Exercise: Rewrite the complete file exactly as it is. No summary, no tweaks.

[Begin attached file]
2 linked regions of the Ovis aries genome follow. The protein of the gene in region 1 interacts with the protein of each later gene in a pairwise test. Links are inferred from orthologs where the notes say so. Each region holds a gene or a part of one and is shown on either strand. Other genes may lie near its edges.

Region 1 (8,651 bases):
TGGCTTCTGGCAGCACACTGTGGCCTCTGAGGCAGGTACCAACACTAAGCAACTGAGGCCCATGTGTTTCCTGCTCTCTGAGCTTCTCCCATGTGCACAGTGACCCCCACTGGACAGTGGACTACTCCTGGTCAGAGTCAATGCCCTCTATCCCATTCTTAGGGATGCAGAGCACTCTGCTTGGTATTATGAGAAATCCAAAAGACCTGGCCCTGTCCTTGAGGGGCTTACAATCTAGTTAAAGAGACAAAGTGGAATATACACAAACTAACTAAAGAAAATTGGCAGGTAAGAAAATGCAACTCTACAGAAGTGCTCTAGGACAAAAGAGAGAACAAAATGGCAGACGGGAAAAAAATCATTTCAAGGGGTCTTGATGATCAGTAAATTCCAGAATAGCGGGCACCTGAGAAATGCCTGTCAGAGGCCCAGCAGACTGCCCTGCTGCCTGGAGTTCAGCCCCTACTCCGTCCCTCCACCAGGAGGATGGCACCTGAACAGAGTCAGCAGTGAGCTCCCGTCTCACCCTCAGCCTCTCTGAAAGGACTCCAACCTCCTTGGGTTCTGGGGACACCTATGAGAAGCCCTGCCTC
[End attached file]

2 linked regions of the Ovis aries genome follow. The protein of the gene in region 1 interacts with the protein of each later gene in a pairwise test. Links are inferred from orthologs where the notes say so. Each region holds a gene or a part of one and is shown on either strand. Other genes may lie near its edges.

Region 1 (8,651 bases):
TGGCTTCTGGCAGCACACTGTGGCCTCTGAGGCAGGTACCAACACTAAGCAACTGAGGCCCATGTGTTTCCTGCTCTCTGAGCTTCTCCCATGTGCACAGTGACCCCCACTGGACAGTGGACTACTCCTGGTCAGAGTCAATGCCCTCTATCCCATTCTTAGGGATGCAGAGCACTCTGCTTGGTATTATGAGAAATCCAAAAGACCTGGCCCTGTCCTTGAGGGGCTTACAATCTAGTTAAAGAGACAAAGTGGAATATACACAAACTAACTAAAGAAAATTGGCAGGTAAGAAAATGCAACTCTACAGAAGTGCTCTAGGACAAAAGAGAGAACAAAATGGCAGACGGGAAAAAAATCATTTCAAGGGGTCTTGATGATCAGTAAATTCCAGAATAGCGGGCACCTGAGAAATGCCTGTCAGAGGCCCAGCAGACTGCCCTGCTGCCTGGAGTTCAGCCCCTACTCCGTCCCTCCACCAGGAGGATGGCACCTGAACAGAGTCAGCAGTGAGCTCCCGTCTCACCCTCAGCCTCTCTGAAAGGACTCCAACCTCCTTGGGTTCTGGGGACACCTATGAGAAGCCCTGCCTC